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Insurance exclusions cast ominous shadow

Words:
Josephine Smit

The many grim legacies of the Grenfell fire include its effects on construction’s reputation, nowhere more so than PI cover which has all but vanished. Hope is scarce, but it does exist

Credit: Toby Morison

The insurance industry markets itself on the reassurance and protection it provides for, as the advertising slogans so often say, life’s rainy days. That is not quite the way it is working out for the construction industry. Rather than a rainy day, the industry has faced a storm following the Grenfell Tower tragedy, and the weaknesses it has exposed in construction’s fire safety standards, processes, practice and systems have had an impact on insurers’ policy approaches.

As a result, securing essential professional indemnity (PI) insurance has become a struggle for practices large and small, with once stable premiums soaring by 500% or more over recent years and policy exclusions relating to cladding and fire safety now commonplace. Small wonder then that PI insurance loomed large among the subjects discussed in a debate late last year about the industry’s future. Rebooting Construction in the UK, hosted by the RIBA and RIBA Journal in association with Hilti, brought together architects, insurers, fire professionals and other key figures to look at this and other ways in which the industry could move forward positively in the wake of Grenfell.

The insurance industry’s position was set out clearly by Matthew Greene, senior underwriter with Manchester Underwriting Management. ‘What PI insurance covers is single claims for a particular circumstance or maybe multiple circumstances, on a single company. What it does not cover is where there has been a market failure, or in this case almost a government failure, where it causes a systemic issue, which we’ve seen with fire safety.’ Problems in securing cover in relation to fire since Grenfell reflect the fact, that, he added bluntly, ‘The insurance industry has pretty much lost faith in the construction industry managing its ability to reduce fire claims.’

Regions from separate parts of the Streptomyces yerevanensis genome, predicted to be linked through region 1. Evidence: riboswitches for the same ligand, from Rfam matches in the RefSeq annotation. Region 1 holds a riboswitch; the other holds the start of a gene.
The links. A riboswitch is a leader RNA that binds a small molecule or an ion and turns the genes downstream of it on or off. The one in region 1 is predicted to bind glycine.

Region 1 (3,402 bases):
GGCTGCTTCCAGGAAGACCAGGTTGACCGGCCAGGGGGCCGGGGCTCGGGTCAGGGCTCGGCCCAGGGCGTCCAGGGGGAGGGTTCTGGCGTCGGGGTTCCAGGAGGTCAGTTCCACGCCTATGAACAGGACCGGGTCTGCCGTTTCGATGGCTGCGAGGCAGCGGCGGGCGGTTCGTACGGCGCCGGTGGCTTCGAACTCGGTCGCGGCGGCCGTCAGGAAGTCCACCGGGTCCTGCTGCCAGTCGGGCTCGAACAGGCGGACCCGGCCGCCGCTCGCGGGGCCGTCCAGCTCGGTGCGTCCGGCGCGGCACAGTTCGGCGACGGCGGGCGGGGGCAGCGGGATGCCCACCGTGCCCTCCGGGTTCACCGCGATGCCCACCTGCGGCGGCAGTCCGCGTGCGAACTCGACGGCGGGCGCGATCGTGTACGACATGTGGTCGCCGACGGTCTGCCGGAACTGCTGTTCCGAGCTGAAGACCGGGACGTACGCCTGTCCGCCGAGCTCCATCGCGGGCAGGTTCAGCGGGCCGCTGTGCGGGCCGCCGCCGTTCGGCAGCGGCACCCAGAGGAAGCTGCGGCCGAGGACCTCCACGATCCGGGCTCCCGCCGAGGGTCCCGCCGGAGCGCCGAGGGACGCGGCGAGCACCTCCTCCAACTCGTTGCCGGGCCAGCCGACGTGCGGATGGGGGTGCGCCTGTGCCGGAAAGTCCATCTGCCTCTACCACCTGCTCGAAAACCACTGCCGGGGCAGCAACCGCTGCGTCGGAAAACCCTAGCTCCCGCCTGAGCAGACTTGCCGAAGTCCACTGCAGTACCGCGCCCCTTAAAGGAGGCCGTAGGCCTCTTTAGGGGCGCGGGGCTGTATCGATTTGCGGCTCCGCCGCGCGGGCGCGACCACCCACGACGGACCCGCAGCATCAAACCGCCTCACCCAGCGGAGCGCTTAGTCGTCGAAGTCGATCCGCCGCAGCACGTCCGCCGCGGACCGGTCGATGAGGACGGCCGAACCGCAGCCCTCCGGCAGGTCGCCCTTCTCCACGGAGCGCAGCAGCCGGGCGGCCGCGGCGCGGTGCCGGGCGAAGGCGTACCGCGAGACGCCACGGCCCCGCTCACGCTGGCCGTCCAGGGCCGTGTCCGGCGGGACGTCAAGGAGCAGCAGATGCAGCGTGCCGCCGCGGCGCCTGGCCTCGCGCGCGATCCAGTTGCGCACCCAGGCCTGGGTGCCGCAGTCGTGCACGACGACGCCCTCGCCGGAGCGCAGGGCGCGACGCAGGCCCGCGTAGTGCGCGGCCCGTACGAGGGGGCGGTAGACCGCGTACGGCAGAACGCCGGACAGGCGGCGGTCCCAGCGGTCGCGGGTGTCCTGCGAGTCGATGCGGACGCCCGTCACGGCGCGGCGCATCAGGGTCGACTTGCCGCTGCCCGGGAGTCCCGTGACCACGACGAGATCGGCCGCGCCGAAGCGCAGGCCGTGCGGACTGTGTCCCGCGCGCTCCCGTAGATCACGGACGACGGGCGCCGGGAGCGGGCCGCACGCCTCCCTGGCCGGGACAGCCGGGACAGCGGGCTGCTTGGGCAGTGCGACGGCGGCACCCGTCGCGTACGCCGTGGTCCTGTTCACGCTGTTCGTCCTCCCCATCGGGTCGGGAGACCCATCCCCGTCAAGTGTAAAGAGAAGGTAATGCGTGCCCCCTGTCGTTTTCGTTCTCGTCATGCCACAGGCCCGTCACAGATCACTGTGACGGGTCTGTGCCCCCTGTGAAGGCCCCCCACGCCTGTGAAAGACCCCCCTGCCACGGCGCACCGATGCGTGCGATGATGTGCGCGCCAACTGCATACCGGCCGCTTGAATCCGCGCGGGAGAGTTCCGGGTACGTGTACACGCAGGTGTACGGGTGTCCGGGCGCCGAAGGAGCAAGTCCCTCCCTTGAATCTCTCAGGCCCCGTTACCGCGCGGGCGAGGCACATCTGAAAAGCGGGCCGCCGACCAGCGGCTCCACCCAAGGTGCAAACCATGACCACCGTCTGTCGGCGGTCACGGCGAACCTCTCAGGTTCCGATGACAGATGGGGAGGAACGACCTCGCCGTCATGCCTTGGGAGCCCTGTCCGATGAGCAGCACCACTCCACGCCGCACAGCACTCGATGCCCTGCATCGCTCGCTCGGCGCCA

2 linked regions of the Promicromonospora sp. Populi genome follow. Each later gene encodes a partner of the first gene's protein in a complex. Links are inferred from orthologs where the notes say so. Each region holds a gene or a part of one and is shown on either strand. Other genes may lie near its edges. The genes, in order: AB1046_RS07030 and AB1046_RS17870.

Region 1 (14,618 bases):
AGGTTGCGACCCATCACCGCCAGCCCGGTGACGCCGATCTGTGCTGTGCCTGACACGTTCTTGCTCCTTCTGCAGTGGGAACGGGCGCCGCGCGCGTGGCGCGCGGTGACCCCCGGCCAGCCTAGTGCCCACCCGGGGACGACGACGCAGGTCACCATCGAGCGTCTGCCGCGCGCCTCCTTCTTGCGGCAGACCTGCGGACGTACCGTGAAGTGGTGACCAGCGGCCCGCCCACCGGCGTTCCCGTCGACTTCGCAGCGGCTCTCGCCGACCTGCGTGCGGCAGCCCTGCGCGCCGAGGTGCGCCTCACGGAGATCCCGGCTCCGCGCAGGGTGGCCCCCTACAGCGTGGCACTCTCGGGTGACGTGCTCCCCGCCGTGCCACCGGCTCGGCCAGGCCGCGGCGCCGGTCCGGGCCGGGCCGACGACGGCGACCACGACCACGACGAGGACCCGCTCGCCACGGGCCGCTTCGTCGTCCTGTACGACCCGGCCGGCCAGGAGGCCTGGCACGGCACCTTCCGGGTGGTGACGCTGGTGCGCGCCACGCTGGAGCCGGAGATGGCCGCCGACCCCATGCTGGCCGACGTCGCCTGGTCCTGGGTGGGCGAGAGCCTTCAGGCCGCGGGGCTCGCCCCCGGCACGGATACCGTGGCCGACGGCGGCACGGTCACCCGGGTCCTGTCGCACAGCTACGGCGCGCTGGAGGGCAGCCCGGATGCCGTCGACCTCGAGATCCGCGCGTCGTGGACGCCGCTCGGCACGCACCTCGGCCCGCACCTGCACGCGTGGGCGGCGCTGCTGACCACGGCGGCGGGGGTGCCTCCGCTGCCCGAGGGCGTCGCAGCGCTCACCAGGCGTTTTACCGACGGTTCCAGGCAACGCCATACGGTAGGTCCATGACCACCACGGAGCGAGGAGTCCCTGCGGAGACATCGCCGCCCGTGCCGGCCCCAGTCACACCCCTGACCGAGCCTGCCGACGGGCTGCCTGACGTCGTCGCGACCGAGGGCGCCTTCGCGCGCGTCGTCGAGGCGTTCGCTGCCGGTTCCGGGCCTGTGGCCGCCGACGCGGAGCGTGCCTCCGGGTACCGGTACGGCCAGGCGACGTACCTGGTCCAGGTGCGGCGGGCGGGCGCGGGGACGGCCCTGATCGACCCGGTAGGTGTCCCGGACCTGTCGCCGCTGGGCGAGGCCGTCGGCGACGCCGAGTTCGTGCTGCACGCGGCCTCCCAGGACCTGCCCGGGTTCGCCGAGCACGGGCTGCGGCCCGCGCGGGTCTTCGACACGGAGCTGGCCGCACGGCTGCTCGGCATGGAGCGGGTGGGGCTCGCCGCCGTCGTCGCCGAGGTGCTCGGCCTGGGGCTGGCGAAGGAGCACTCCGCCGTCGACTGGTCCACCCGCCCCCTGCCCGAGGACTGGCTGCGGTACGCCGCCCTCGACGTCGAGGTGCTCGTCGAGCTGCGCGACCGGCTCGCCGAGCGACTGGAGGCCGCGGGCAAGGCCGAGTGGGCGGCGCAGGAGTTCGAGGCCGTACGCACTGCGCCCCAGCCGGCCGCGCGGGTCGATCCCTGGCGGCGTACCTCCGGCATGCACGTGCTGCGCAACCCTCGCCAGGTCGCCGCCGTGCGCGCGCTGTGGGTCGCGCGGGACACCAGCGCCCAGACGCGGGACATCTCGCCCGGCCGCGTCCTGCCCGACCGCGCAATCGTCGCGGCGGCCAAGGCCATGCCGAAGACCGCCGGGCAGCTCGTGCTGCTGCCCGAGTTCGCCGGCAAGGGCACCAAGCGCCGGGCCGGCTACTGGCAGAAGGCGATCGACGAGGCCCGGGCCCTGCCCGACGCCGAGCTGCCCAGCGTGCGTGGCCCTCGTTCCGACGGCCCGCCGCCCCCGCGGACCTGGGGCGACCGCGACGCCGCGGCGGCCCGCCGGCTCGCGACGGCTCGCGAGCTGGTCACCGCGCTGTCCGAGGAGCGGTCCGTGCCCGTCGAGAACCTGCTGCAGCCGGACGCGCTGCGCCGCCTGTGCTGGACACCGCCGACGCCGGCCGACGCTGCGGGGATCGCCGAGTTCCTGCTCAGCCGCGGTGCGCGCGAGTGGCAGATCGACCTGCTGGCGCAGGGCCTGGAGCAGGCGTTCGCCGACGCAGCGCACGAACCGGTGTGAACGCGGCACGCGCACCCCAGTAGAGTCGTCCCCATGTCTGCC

Rather than a rainy day, the industry has faced a storm following the Grenfell Tower tragedy

Jenny Carter-Vaughan, managing director of broker Affinity Select Insurance Services, said her own recent calls to sellers had failed to find anyone offering exclusion-free policies. ‘Our experience at the moment is essentially that all underwriters are applying very, very strong combustibility exclusions,’ she explained. ‘And essentially if you are wanting to get cover for design and fire escape and safety systems, doors, windows – anything which has a fire connotation to it – effectively that is now written out of all insurance policies.’ With insurers taking a more cautious stance and withdrawing from some markets in the UK, construction’s fire safety failings have left it with little purchasing power. To put that into context, Carter-Vaughan says that while 60-70 insurers are currently offering motor insurance, only five offer PI insurance to architects.

It is a gloomy picture and one that puts the onus on architects to provide as much information as possible to enable the insurer to fully understand its risk profile. Carter-Vaughan outlined what that means in practice: ‘If we send a form out and the architect looks at it and thinks, that’s not applicable to me and they write N/A on it, that really doesn’t help us. What helps us is when they fill it in and give us answers and details, so that’s things like their quality assurance policies and procedures. Knowing those bits and pieces of information makes a huge difference from our point of view in the conversations we can have with insurers.’